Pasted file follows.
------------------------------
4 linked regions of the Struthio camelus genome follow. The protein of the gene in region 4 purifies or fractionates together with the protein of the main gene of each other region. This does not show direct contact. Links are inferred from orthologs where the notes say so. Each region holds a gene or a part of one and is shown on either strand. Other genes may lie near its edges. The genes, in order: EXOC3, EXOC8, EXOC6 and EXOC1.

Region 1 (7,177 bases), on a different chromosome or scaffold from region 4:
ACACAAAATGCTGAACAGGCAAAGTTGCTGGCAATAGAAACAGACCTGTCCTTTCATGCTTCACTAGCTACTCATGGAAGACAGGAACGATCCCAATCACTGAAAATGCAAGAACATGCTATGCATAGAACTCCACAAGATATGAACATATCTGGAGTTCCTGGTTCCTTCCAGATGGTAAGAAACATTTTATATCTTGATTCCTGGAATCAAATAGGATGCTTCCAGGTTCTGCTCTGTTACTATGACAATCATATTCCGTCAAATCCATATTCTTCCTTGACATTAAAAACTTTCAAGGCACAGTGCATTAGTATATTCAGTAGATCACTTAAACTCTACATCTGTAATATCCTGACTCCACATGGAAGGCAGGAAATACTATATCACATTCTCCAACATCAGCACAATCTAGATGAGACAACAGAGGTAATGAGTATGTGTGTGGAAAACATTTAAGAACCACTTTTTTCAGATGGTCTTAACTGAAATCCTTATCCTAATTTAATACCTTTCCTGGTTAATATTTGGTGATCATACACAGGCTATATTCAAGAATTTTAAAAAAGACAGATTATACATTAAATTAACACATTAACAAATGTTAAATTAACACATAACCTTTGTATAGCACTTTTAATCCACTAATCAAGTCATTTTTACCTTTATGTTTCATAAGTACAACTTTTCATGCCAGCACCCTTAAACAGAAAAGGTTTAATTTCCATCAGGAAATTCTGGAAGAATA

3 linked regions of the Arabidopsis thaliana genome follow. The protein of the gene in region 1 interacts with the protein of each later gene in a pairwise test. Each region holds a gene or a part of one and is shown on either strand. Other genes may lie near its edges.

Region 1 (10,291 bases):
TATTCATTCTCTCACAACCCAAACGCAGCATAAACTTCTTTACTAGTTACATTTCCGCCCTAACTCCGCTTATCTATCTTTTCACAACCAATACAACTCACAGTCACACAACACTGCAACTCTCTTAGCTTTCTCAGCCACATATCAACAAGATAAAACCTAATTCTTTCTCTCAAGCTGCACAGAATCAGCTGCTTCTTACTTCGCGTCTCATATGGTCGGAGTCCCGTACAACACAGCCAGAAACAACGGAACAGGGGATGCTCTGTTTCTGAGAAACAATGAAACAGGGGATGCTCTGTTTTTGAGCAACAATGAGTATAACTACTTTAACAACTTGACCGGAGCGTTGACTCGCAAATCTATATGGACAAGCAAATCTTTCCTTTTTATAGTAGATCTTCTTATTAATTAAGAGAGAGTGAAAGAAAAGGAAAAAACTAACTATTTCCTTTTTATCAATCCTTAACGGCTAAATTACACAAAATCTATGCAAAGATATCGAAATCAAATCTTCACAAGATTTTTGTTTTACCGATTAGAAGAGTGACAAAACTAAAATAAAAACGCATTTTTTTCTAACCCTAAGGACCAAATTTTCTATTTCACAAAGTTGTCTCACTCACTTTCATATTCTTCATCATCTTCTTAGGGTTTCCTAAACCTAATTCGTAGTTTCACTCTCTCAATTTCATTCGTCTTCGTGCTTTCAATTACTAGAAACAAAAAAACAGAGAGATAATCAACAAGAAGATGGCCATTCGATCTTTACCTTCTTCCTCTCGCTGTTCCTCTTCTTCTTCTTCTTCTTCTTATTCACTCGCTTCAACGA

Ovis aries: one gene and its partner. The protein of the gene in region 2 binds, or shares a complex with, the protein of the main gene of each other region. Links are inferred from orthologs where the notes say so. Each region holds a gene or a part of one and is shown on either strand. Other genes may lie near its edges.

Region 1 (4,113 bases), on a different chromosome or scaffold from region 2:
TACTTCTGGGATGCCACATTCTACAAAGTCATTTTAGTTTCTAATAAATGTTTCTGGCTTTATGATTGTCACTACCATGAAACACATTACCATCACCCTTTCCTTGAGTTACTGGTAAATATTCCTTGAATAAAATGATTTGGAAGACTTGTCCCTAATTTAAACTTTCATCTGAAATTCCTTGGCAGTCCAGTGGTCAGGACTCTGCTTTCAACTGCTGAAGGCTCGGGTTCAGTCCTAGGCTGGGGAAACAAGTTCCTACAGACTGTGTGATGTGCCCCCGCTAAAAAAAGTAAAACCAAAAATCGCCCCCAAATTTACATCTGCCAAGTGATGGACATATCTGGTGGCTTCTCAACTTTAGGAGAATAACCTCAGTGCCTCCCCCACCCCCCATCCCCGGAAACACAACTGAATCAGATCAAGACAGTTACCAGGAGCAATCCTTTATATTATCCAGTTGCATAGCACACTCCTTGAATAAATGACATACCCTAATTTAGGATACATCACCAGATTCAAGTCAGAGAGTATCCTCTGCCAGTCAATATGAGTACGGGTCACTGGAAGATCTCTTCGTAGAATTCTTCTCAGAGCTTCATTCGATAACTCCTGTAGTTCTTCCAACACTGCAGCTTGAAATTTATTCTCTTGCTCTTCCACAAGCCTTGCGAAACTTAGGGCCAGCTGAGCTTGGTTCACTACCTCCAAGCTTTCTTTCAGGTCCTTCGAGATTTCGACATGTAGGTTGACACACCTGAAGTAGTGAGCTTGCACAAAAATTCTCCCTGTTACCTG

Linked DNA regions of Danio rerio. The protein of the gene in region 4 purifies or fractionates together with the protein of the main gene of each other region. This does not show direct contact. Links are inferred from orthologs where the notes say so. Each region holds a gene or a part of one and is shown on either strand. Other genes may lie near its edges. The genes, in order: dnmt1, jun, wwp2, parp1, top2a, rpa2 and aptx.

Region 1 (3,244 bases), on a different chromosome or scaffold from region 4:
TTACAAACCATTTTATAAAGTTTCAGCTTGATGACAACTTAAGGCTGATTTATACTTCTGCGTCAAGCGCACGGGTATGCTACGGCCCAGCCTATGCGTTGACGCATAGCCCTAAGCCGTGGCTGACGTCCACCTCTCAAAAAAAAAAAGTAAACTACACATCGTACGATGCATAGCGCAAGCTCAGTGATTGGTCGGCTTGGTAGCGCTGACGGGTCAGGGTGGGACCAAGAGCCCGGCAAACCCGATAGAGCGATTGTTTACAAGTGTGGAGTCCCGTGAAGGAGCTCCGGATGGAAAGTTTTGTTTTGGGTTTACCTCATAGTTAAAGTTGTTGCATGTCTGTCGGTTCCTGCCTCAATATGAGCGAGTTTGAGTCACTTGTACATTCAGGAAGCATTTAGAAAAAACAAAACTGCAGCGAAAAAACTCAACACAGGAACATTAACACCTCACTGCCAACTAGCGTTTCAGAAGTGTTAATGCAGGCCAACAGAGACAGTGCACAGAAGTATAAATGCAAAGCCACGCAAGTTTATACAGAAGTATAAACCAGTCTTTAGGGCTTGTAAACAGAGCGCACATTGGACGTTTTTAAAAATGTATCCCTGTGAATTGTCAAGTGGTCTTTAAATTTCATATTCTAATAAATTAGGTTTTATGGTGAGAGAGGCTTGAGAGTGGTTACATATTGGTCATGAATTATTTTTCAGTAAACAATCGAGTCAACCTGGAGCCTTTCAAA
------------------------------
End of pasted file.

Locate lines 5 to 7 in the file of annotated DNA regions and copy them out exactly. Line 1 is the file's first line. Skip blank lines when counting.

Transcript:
Region 1 (10,291 bases):
TATTCATTCTCTCACAACCCAAACGCAGCATAAACTTCTTTACTAGTTACATTTCCGCCCTAACTCCGCTTATCTATCTTTTCACAACCAATACAACTCACAGTCACACAACACTGCAACTCTCTTAGCTTTCTCAGCCACATATCAACAAGATAAAACCTAATTCTTTCTCTCAAGCTGCACAGAATCAGCTGCTTCTTACTTCGCGTCTCATATGGTCGGAGTCCCGTACAACACAGCCAGAAACAACGGAACAGGGGATGCTCTGTTTCTGAGAAACAATGAAACAGGGGATGCTCTGTTTTTGAGCAACAATGAGTATAACTACTTTAACAACTTGACCGGAGCGTTGACTCGCAAATCTATATGGACAAGCAAATCTTTCCTTTTTATAGTAGATCTTCTTATTAATTAAGAGAGAGTGAAAGAAAAGGAAAAAACTAACTATTTCCTTTTTATCAATCCTTAACGGCTAAATTACACAAAATCTATGCAAAGATATCGAAATCAAATCTTCACAAGATTTTTGTTTTACCGATTAGAAGAGTGACAAAACTAAAATAAAAACGCATTTTTTTCTAACCCTAAGGACCAAATTTTCTATTTCACAAAGTTGTCTCACTCACTTTCATATTCTTCATCATCTTCTTAGGGTTTCCTAAACCTAATTCGTAGTTTCACTCTCTCAATTTCATTCGTCTTCGTGCTTTCAATTACTAGAAACAAAAAAACAGAGAGATAATCAACAAGAAGATGGCCATTCGATCTTTACCTTCTTCCTCTCGCTGTTCCTCTTCTTCTTCTTCTTCTTCTTATTCACTCGCTTCAACGA

Ovis aries: one gene and its partner. The protein of the gene in region 2 binds, or shares a complex with, the protein of the main gene of each other region. Links are inferred from orthologs where the notes say so. Each region holds a gene or a part of one and is shown on either strand. Other genes may lie near its edges.